He refused her arms, that night, refused the food she offered him, the place beside her in the nest of blankets and shredded foam. He crouched beside the door, finally, and watched her sleep, listening to the wind scour the structure’s walls. Every hour or so, he rose and crossed to the makeshift stove, adding fresh driftwood from the pile beside it. None of this was real, but cold was cold.
“To call up a demon you must learn its name. Men dreamed that, once, but now it is real in another way. You know that, Case. Your business is to learn the names of programs, the long formal names, names the owners seek to conceal. True names...”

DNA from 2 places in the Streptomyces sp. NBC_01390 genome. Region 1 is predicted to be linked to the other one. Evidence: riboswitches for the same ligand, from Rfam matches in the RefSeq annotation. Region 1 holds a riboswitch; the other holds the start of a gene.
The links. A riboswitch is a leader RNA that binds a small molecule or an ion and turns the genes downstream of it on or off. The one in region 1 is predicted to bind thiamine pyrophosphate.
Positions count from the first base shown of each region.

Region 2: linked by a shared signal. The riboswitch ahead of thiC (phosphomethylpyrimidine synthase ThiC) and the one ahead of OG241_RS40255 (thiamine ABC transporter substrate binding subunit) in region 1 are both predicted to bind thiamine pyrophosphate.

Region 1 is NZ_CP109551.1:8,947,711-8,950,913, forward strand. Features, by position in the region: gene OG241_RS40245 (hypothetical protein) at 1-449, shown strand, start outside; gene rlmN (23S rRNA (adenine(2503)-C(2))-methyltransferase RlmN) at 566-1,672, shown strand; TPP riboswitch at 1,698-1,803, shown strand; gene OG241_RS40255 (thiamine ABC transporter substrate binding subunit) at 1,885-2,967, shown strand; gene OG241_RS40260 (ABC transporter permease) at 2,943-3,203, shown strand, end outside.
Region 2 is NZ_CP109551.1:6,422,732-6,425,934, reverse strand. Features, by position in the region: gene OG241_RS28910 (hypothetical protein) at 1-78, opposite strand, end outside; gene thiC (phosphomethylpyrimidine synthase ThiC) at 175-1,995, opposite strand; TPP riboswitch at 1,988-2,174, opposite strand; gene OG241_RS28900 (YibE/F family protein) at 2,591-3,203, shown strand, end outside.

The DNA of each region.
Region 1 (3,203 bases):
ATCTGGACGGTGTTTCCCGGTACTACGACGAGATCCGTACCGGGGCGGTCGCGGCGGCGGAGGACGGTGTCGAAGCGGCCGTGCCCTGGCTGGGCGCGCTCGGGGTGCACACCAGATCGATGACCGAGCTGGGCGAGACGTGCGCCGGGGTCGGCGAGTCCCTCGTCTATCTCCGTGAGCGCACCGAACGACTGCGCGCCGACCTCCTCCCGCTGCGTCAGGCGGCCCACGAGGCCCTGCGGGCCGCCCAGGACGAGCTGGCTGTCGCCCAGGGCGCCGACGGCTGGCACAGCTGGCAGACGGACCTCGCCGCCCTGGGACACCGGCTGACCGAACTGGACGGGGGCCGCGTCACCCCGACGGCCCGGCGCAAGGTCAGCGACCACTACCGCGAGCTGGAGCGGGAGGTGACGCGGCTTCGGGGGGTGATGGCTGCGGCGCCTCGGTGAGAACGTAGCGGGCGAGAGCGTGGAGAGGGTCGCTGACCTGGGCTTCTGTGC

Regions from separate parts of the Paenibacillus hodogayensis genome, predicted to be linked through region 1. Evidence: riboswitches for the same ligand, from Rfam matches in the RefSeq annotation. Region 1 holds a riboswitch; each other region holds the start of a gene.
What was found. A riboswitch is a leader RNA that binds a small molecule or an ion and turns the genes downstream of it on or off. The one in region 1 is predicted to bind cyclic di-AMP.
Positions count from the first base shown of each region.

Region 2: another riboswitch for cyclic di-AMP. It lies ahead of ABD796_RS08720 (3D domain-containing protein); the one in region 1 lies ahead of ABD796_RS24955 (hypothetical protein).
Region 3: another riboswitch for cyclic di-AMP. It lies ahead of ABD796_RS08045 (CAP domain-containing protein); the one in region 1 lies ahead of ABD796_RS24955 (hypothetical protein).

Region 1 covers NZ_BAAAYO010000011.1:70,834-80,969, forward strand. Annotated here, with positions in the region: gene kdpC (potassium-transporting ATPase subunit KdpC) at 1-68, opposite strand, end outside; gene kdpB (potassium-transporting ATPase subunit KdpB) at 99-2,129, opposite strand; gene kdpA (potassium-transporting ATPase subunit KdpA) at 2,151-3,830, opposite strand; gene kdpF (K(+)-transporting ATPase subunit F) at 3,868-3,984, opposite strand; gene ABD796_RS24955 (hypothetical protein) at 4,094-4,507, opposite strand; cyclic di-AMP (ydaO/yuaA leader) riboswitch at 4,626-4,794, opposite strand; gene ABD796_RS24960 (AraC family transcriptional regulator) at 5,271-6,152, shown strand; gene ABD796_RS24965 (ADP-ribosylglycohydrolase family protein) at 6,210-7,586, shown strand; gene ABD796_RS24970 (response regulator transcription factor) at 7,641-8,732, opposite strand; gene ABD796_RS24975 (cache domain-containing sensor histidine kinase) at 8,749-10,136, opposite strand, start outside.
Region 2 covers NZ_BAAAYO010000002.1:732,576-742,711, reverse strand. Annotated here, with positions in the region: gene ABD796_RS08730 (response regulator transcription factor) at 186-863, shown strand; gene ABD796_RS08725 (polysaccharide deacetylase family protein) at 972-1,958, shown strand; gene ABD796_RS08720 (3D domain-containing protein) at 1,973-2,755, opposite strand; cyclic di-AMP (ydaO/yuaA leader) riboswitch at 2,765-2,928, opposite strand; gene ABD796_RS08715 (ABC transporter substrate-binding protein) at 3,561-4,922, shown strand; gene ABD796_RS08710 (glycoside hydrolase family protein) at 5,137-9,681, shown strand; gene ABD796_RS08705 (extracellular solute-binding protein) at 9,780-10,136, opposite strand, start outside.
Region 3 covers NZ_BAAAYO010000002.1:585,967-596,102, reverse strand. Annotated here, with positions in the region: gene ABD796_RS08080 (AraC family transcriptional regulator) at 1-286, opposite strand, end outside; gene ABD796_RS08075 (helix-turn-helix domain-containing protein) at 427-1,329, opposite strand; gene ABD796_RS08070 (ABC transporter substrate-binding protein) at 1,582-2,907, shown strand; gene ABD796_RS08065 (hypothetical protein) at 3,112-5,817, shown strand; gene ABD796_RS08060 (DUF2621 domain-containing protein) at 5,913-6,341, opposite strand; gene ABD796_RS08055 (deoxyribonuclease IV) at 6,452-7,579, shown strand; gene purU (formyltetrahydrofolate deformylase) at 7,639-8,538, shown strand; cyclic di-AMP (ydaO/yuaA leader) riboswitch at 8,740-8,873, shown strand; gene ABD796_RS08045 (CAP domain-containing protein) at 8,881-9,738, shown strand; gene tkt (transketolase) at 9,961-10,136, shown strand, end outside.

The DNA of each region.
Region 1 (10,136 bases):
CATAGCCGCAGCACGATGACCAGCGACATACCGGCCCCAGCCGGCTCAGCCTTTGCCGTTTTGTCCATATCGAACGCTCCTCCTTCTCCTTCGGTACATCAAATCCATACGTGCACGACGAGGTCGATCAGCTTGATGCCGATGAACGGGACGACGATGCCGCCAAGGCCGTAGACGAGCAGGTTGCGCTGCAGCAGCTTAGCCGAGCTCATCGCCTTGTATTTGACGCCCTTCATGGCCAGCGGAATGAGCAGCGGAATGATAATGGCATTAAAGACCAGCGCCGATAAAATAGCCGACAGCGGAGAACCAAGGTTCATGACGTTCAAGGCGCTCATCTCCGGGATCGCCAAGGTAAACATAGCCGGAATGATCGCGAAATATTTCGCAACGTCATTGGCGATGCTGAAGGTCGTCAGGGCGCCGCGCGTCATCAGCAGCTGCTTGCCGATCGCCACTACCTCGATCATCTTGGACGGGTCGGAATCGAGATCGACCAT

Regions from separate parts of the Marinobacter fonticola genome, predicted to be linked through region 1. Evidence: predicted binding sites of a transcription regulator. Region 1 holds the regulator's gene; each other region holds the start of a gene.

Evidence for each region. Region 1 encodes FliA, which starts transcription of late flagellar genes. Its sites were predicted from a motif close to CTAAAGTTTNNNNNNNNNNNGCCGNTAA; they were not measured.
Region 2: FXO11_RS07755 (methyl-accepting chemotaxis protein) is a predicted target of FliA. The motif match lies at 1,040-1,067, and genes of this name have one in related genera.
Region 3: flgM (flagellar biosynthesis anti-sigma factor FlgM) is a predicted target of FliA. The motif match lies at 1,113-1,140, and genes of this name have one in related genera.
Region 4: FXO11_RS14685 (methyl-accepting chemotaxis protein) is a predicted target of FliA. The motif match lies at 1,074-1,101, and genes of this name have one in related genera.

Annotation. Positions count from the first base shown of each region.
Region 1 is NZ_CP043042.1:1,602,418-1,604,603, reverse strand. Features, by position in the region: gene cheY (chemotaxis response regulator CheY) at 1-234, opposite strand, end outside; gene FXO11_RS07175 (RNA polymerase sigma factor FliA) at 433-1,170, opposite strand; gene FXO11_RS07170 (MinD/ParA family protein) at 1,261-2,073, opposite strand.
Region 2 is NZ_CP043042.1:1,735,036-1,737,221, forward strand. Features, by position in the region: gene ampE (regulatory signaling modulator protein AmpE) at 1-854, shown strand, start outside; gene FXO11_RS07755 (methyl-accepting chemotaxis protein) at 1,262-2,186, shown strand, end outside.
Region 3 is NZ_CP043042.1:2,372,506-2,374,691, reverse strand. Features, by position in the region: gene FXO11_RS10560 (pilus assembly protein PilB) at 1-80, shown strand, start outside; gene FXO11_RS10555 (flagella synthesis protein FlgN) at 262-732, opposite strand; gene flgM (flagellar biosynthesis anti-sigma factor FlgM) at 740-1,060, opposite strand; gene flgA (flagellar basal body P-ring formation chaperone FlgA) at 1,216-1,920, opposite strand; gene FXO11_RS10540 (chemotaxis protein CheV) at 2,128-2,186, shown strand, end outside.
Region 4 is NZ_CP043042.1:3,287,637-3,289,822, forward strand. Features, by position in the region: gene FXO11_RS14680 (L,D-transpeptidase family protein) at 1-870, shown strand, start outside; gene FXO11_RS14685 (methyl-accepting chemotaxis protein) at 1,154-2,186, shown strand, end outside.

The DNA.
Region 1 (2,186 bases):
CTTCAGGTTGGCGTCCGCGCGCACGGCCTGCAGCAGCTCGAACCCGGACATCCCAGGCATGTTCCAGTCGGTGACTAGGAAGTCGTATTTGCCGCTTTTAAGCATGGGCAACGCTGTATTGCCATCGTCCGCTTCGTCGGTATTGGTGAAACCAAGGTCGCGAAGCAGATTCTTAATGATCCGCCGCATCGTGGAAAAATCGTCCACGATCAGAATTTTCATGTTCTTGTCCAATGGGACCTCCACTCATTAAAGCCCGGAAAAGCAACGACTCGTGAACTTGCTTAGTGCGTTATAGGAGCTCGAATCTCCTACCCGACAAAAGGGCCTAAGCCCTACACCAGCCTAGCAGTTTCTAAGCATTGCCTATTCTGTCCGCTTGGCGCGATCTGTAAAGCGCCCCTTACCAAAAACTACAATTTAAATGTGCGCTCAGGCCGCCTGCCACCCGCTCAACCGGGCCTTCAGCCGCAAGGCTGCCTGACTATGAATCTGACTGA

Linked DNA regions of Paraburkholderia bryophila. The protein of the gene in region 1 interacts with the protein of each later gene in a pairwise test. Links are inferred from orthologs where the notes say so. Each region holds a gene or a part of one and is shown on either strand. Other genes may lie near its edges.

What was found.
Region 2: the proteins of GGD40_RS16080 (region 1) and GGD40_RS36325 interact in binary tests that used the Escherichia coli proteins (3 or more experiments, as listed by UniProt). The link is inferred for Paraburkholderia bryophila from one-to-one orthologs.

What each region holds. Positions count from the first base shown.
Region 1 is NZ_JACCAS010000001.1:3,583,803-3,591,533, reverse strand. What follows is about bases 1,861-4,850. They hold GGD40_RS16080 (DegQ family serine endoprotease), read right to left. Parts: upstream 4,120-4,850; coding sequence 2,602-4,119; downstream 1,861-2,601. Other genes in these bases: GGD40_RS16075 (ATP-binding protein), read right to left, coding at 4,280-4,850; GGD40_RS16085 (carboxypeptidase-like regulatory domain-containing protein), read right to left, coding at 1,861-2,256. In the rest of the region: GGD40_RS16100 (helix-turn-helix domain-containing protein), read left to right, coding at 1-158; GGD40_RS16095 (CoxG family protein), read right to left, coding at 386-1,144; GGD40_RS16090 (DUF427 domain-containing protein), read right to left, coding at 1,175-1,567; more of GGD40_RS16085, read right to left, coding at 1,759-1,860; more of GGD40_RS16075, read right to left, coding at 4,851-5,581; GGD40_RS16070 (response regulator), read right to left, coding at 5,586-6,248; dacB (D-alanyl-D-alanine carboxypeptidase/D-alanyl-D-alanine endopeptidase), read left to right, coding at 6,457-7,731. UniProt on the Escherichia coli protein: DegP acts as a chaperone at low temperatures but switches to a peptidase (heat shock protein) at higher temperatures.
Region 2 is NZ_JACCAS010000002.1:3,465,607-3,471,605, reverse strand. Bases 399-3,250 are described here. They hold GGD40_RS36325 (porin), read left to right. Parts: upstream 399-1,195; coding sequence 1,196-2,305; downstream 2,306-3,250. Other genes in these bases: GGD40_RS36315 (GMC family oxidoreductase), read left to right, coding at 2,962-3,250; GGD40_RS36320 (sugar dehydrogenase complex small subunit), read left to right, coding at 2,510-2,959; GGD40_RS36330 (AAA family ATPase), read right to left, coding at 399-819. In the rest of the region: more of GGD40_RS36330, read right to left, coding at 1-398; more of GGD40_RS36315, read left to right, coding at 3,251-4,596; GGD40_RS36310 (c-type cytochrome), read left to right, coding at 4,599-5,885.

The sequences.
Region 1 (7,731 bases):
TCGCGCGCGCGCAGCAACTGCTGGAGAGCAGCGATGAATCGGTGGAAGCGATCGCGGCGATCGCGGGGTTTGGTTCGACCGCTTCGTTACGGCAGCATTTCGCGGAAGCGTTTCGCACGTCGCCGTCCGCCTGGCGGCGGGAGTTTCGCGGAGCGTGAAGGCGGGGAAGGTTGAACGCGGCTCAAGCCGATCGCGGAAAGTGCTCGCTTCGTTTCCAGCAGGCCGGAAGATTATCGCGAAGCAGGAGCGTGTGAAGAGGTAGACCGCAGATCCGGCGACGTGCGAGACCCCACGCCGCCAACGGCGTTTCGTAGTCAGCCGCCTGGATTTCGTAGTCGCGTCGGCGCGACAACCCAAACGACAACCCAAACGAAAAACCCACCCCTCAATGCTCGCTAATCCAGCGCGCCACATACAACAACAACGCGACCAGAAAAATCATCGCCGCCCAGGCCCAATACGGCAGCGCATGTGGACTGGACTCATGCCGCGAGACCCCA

“A Turing code’s not your name.”
“Neuromancer,” the boy said, slitting long gray eyes against the rising sun. “The lane to the land of the dead. Where you are, my friend. Marie-France, my lady, she prepared this road, but her lord choked her off before I could read the book of her days. Neuro from the nerves, the silver paths. Romancer. Necromancer. I call up the dead. But no, my friend,” and the boy did a little dance, brown feet printing the sand, “I am the dead, and their land.” He laughed. A gull cried. “Stay. If your woman is a ghost, she doesn’t know it. Neither will you.”